Derek Bentley's Last Thoughts I don't believe this is happening to me! I have only one hour of my life left before my death sentence is carried out! None of this would have happened if I had not got involved with Chris Craig, and formed a friendship with him and his mates. They were a very bad influence on me. If I'd never met Chris, what would I be doing now? I'm outraged that I have received a much more serious, fatal sentence than Chris, who is serving only ten years in prison! Ten years only for murdering someone! It wasn't me who killed the cop, it was Chris! I never pulled the trigger! I'm completely innocent of murder! As a result of my friendship with Chris, I'm going to die in less than an hour's time. It's all because of him! I mean, I didn't even try to run off when I had the chance. For goodness sake, it was I in fact that helped the cops catch Chris. I never meant 'shoot the cop Chris!' when I said 'let him have it Chris!' I meant 'let the cop have the gun Chris!' Those stupid cops took the wrong meaning, and so now I'm stuck here in here ready to die! I didn't like that judge either; I reckon he was biased. He'll find out sooner or later that he sentenced me for no reason, and so will others. I was treated very unfairly in that courtroom. Some people will pay for this! Oh yes, they will get hurt, just like they've hurt me! Where did it all start? When did I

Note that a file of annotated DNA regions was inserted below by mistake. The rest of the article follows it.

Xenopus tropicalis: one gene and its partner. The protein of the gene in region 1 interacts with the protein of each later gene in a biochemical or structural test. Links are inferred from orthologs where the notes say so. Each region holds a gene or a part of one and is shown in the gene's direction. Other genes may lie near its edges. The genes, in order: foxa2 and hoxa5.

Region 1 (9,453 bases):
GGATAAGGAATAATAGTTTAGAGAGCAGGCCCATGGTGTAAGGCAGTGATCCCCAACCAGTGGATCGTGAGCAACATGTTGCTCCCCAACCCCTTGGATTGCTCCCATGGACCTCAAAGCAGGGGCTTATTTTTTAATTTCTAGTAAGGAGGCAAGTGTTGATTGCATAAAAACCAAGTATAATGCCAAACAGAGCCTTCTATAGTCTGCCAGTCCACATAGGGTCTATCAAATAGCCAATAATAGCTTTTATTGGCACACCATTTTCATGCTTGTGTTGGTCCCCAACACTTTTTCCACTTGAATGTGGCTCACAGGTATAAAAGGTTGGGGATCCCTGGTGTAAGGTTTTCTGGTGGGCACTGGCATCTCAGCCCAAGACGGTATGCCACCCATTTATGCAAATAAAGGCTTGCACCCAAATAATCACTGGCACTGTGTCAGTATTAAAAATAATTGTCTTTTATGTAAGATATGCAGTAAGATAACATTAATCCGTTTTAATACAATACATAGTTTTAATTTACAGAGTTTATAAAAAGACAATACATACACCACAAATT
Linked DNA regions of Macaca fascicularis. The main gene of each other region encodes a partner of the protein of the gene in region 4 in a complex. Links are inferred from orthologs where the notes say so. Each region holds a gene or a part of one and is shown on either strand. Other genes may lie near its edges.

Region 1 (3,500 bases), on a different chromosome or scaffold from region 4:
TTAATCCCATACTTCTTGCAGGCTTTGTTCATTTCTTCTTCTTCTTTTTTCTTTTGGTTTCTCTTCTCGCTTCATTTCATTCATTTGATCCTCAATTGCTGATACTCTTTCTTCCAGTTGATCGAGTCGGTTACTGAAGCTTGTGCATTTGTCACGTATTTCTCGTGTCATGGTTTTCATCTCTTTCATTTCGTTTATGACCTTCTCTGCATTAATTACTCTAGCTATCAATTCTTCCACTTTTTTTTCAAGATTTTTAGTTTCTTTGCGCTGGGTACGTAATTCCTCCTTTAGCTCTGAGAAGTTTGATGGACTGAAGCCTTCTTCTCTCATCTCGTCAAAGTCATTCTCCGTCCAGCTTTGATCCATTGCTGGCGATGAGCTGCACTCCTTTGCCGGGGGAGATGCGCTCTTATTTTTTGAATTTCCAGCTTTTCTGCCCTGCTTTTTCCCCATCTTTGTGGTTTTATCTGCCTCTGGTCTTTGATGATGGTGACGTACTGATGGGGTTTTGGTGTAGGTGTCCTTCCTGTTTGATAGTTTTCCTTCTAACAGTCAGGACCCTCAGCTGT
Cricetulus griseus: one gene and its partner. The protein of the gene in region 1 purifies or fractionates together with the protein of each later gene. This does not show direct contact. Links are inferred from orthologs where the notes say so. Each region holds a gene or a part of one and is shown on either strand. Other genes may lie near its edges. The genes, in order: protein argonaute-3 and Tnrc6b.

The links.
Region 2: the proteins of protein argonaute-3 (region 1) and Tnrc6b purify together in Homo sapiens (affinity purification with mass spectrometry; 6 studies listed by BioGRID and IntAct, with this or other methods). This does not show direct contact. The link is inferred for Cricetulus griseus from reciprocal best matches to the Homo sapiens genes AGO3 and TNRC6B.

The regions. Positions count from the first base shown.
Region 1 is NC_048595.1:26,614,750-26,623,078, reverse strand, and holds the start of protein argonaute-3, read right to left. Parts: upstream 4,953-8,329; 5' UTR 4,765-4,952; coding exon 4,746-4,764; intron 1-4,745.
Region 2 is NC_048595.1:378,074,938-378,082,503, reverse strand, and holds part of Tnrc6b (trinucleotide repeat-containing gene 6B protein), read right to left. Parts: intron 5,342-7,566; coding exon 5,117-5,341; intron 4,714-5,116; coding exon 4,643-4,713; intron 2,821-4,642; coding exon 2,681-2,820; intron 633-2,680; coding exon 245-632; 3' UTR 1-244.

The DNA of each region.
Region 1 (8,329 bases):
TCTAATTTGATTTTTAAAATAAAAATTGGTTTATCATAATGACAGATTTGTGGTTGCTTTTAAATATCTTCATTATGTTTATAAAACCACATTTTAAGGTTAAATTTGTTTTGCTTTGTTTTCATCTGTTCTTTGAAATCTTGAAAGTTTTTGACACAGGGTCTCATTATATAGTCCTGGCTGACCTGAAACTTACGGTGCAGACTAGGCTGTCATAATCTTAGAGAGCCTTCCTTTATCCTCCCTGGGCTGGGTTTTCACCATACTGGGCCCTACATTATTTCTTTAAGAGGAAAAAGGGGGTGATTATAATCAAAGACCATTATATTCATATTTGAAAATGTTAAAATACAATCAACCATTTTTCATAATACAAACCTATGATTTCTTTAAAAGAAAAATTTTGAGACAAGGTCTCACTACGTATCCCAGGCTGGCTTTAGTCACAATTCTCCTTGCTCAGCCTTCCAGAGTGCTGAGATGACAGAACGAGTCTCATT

The albatross is described to be "a Christian soul" and it was acclaimed at great lengths: "We hailed it in God's name." The mariner and the crew are extremely delighted to see something alive amidst the escalating ice